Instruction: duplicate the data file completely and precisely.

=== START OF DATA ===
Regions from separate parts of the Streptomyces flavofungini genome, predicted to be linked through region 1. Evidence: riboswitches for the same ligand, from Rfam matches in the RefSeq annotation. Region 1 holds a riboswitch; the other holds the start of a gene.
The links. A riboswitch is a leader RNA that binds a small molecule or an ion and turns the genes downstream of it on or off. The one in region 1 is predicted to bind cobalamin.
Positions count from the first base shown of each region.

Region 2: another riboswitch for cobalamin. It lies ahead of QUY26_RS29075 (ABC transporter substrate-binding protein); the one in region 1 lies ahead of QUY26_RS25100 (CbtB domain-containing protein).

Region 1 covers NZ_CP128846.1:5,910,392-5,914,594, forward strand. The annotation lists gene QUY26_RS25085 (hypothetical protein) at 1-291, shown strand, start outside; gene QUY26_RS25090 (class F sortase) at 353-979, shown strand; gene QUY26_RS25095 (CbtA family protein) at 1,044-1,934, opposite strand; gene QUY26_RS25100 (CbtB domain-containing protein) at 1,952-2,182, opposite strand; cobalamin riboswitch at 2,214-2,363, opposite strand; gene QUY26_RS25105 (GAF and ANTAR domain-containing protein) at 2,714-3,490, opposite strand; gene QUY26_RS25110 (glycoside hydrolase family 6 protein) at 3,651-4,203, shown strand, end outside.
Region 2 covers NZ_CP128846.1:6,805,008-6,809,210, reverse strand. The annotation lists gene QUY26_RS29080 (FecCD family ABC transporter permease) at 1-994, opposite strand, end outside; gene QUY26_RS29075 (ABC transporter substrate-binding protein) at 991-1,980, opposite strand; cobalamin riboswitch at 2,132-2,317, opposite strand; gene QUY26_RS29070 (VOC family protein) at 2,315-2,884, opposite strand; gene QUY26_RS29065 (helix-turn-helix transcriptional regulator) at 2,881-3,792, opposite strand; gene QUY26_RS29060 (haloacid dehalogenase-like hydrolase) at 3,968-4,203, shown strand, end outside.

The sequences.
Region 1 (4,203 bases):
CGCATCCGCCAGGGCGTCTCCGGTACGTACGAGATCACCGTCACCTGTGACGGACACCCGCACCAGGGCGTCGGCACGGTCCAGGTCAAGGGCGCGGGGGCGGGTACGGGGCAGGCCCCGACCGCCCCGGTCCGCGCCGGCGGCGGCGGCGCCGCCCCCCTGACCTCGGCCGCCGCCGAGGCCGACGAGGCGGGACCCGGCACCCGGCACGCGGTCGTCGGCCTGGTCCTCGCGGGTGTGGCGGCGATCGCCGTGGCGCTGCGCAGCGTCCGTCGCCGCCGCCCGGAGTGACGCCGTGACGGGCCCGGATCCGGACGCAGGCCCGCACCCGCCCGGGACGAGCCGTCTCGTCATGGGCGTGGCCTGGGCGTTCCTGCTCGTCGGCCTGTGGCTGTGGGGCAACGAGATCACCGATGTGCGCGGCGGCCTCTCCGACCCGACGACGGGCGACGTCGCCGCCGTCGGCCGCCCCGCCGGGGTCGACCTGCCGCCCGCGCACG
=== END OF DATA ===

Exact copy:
Regions from separate parts of the Streptomyces flavofungini genome, predicted to be linked through region 1. Evidence: riboswitches for the same ligand, from Rfam matches in the RefSeq annotation. Region 1 holds a riboswitch; the other holds the start of a gene.
The links. A riboswitch is a leader RNA that binds a small molecule or an ion and turns the genes downstream of it on or off. The one in region 1 is predicted to bind cobalamin.
Positions count from the first base shown of each region.

Region 2: another riboswitch for cobalamin. It lies ahead of QUY26_RS29075 (ABC transporter substrate-binding protein); the one in region 1 lies ahead of QUY26_RS25100 (CbtB domain-containing protein).

Region 1 covers NZ_CP128846.1:5,910,392-5,914,594, forward strand. The annotation lists gene QUY26_RS25085 (hypothetical protein) at 1-291, shown strand, start outside; gene QUY26_RS25090 (class F sortase) at 353-979, shown strand; gene QUY26_RS25095 (CbtA family protein) at 1,044-1,934, opposite strand; gene QUY26_RS25100 (CbtB domain-containing protein) at 1,952-2,182, opposite strand; cobalamin riboswitch at 2,214-2,363, opposite strand; gene QUY26_RS25105 (GAF and ANTAR domain-containing protein) at 2,714-3,490, opposite strand; gene QUY26_RS25110 (glycoside hydrolase family 6 protein) at 3,651-4,203, shown strand, end outside.
Region 2 covers NZ_CP128846.1:6,805,008-6,809,210, reverse strand. The annotation lists gene QUY26_RS29080 (FecCD family ABC transporter permease) at 1-994, opposite strand, end outside; gene QUY26_RS29075 (ABC transporter substrate-binding protein) at 991-1,980, opposite strand; cobalamin riboswitch at 2,132-2,317, opposite strand; gene QUY26_RS29070 (VOC family protein) at 2,315-2,884, opposite strand; gene QUY26_RS29065 (helix-turn-helix transcriptional regulator) at 2,881-3,792, opposite strand; gene QUY26_RS29060 (haloacid dehalogenase-like hydrolase) at 3,968-4,203, shown strand, end outside.

The sequences.
Region 1 (4,203 bases):
CGCATCCGCCAGGGCGTCTCCGGTACGTACGAGATCACCGTCACCTGTGACGGACACCCGCACCAGGGCGTCGGCACGGTCCAGGTCAAGGGCGCGGGGGCGGGTACGGGGCAGGCCCCGACCGCCCCGGTCCGCGCCGGCGGCGGCGGCGCCGCCCCCCTGACCTCGGCCGCCGCCGAGGCCGACGAGGCGGGACCCGGCACCCGGCACGCGGTCGTCGGCCTGGTCCTCGCGGGTGTGGCGGCGATCGCCGTGGCGCTGCGCAGCGTCCGTCGCCGCCGCCCGGAGTGACGCCGTGACGGGCCCGGATCCGGACGCAGGCCCGCACCCGCCCGGGACGAGCCGTCTCGTCATGGGCGTGGCCTGGGCGTTCCTGCTCGTCGGCCTGTGGCTGTGGGGCAACGAGATCACCGATGTGCGCGGCGGCCTCTCCGACCCGACGACGGGCGACGTCGCCGCCGTCGGCCGCCCCGCCGGGGTCGACCTGCCGCCCGCGCACG